In the Heat of the Night. Several days later, a cable channel ran the 1967 movie based on the book.
The movie I had seen before, but watching it again so close to having finished the novel made for an interesting comparison.
The book and screen stories are about a black man, mistakenly arrested for murder in a town in the American south, who turns out to be a cop. Virgil Tibbs, the black detective, is asked to help the local police chief, Bill Gillespie, in the murder investigation. Tibbs stays, and his presence causes sparks to fly in a town unused to dealing with an African-American as an equal, let alone an authority.
Screenwriter Stirling Silliphant and director Norman Jewison wisely kept the structure of the mystery and even more wisely kept some of the best lines from the book, particularly, “I’m a police officer,” and “They call me Mr. Tibbs.” But the filmmakers veered away from the book in adapting it for the screen. Again, wisely, they created more drama and more dramatic scenes between Tibbs and Gillespie, played by Sidney Poitier and Rod Steiger. They also took away the only ally Tibbs had in the novel, a rich and powerful man named Endicott. In the movie, Endicott is the county’s wealthiest resident and his cotton empire is the major employer. Reimagining him as a bigoted Big Daddy brings about a conflict with Tibbs that so shocks Endicott that he has to confirm the incident by asking Gillespie, “Did you see that?” To which Gillespie responds, “I saw it…” and actor Steiger leaves off the usual completion of the phrase, “…but I don’t believe it.”
At that point in the story, Tibbs won a grudging respect from Gillespie, who is losing his balance and is now putting the law and good police work ahead of the traditional racial biases.
Steiger did a great job of playing the middle-aged southern cop who changes during the course of the story. As in the book, Gillespie is a newly appointed police chief and over his head when it comes to major crimes. As played by Steiger, he seems to have been a former motorcycle cop (his tinted glasses and his trousers tucked into his boots give that impression) who thinks he can control the town the way he controlled speeding motorists.
The movie’s Virgil Tibbs is more aggressive than the book’s when it comes to showdowns with Gillespie. Their scenes together make this movie soar.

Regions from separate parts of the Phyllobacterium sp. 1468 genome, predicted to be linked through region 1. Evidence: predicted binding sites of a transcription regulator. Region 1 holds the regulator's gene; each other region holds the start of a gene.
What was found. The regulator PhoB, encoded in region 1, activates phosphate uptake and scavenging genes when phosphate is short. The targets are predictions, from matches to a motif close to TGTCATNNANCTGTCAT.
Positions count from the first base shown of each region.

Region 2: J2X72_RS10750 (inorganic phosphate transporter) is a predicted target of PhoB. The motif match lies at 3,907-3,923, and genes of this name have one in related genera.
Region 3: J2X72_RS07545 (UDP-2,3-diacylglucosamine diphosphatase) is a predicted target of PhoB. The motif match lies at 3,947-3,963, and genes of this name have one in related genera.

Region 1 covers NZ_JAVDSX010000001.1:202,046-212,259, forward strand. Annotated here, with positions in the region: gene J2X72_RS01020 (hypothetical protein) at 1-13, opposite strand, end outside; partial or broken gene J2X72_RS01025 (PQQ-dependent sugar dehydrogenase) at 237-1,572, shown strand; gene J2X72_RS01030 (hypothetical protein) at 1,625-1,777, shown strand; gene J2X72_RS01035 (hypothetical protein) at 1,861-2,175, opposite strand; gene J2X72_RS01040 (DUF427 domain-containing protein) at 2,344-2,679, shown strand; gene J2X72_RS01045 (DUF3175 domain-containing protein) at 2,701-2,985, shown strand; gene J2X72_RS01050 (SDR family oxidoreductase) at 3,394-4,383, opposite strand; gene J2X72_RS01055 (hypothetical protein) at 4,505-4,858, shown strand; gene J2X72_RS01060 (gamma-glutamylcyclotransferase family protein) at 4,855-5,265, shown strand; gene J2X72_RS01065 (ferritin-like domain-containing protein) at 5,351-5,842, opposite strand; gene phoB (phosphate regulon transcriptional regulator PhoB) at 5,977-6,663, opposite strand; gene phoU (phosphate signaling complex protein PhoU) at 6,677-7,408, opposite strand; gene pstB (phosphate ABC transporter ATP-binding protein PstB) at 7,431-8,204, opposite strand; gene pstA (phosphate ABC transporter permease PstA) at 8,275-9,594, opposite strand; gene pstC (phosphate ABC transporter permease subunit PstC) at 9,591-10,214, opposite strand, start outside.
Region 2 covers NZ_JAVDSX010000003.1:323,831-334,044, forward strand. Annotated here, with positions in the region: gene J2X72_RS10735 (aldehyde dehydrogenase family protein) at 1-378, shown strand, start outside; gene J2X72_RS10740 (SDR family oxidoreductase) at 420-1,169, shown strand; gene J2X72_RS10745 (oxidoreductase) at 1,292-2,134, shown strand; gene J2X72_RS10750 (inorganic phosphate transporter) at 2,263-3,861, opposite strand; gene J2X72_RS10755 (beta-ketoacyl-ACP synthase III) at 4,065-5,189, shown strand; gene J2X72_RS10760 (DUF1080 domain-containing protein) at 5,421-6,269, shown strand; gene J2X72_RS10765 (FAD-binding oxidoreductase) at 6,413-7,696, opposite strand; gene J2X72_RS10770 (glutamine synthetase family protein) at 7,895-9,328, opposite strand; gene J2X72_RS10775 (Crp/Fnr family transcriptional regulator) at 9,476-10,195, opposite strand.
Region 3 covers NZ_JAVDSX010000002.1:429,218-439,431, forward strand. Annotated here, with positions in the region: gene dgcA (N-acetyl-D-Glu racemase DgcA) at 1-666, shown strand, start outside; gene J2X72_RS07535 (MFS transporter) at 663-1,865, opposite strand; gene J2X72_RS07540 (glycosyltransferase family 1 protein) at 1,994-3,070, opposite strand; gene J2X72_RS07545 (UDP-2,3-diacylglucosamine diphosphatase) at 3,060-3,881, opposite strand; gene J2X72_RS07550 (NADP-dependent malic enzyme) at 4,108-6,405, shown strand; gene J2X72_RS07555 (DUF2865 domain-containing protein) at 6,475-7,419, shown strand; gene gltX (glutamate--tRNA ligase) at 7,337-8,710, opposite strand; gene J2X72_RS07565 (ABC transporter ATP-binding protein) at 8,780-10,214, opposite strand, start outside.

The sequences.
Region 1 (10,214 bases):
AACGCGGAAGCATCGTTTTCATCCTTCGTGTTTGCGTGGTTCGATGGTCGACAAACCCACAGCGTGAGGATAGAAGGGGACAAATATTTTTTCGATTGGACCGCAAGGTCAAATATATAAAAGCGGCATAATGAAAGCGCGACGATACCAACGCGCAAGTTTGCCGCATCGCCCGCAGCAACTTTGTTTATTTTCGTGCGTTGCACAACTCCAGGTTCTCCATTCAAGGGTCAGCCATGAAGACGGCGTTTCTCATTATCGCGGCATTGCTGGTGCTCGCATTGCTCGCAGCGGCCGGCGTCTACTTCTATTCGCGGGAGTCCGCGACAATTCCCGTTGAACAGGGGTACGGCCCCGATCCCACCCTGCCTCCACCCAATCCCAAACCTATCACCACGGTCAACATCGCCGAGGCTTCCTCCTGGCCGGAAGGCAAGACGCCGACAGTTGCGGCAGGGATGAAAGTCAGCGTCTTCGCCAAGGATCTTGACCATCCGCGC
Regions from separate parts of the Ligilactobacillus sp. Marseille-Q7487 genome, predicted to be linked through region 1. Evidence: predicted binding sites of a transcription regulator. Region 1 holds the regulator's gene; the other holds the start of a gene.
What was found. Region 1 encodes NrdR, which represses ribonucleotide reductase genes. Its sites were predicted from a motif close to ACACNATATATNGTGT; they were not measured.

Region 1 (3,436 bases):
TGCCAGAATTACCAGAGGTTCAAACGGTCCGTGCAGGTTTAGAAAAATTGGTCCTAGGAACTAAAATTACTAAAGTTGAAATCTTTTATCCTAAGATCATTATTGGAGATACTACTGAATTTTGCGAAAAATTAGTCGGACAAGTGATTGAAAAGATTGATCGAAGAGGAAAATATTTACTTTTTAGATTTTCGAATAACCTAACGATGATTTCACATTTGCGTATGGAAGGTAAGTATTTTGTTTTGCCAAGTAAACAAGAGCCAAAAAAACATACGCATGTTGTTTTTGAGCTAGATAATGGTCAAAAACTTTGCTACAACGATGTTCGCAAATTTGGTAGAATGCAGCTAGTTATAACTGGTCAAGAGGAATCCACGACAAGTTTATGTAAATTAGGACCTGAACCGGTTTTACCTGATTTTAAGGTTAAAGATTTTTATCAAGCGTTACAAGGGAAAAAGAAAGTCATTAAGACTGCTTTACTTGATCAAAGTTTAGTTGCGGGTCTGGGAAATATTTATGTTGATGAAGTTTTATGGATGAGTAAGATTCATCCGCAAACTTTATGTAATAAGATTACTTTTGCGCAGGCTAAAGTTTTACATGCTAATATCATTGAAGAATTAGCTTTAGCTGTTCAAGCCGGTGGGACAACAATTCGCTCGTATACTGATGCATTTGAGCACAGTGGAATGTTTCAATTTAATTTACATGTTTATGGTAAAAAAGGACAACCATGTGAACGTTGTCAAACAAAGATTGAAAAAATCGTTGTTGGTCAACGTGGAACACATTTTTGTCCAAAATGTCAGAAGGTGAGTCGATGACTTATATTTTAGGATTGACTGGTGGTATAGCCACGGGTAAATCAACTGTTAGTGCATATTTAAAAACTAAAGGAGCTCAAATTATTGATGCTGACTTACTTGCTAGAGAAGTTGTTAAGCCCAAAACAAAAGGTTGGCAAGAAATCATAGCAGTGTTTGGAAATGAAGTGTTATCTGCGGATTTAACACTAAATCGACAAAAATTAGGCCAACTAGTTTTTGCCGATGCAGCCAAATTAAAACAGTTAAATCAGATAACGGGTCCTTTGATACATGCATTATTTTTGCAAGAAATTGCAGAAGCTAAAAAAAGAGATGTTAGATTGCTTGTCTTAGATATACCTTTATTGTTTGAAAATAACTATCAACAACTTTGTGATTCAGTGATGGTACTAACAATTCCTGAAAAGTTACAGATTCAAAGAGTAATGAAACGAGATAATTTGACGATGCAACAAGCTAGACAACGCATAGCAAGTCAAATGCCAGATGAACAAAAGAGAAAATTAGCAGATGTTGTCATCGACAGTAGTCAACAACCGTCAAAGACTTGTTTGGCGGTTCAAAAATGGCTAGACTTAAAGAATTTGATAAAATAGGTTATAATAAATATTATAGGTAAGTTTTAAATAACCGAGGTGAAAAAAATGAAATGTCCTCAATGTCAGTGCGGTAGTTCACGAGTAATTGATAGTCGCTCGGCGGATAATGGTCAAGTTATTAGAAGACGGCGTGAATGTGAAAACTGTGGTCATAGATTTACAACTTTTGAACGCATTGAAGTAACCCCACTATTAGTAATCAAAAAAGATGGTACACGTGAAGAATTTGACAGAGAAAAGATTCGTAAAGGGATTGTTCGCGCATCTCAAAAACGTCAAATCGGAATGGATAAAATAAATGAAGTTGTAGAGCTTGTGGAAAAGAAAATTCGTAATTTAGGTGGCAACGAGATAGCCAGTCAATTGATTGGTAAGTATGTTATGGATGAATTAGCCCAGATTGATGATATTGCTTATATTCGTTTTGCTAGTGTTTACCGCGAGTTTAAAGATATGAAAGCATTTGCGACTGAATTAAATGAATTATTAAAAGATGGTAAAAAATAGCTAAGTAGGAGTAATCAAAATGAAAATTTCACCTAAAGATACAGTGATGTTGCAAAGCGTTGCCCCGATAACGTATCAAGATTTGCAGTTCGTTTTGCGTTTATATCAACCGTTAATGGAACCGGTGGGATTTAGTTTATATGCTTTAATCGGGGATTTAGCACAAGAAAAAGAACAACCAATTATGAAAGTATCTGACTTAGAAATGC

The filmmakers made a few other changes for the film. They set the town in Mississippi, where the book mentioned it being somewhere in the Carolinas. They added a chase scene when a suspect is tracked down. They also amped up a fight scene and the climax of the movie. Some of the characters were changed, including the murdered man. They also dropped several characters or reduced them to supporting roles, like Officer Sam Wood, who plays a central part in the book.
“In the Heat of the Night” hit theaters at a time when civil rights were on the news every evening. Americans saw southern cops turning fire hoses on protestors and threatening them with police dogs. Activists Andrew Goodman, James Chaney, and Michael Schwerner were murdered in Mississippi in 1964. The movie, “Mississippi Burning,” was based on that case. President Lyndon Johnson signed the Civil Rights Act in 1964. One year after “In the Heat of the Night” came out, Martin Luther King, Jr. was assassinated in Memphis in 1968. It was a violent and dangerous time in America.
As a kid growing up in the North, I remember teenagers talking worriedly about plans to go on spring break in Florida. To get there, they would have to drive through several southern states where they feared cops like Chief Gillespie would not look kindly on “hippie long hairs.” Even if their hair was not that long, they were still Yankees.
Strangely, just three years after the release of the movie, Dodge, the car company, came out with a television commercial in which a southern cop pulls over a young (white) fellow driving a new, 1970 Challenger. The spot made fun of the cop who in a few short years had become a cliché and a joke. Several years after that, Jackie Gleason played a comic version of a small-town southern police chief chasing Burt Reynolds in 1977’s “Smokey and the Bandit.”
But in 1967, when “In the Heat of the Night” came out, that kind of cop was no joke.
(For more posts on movies and television, see Todd Mason’s blog.)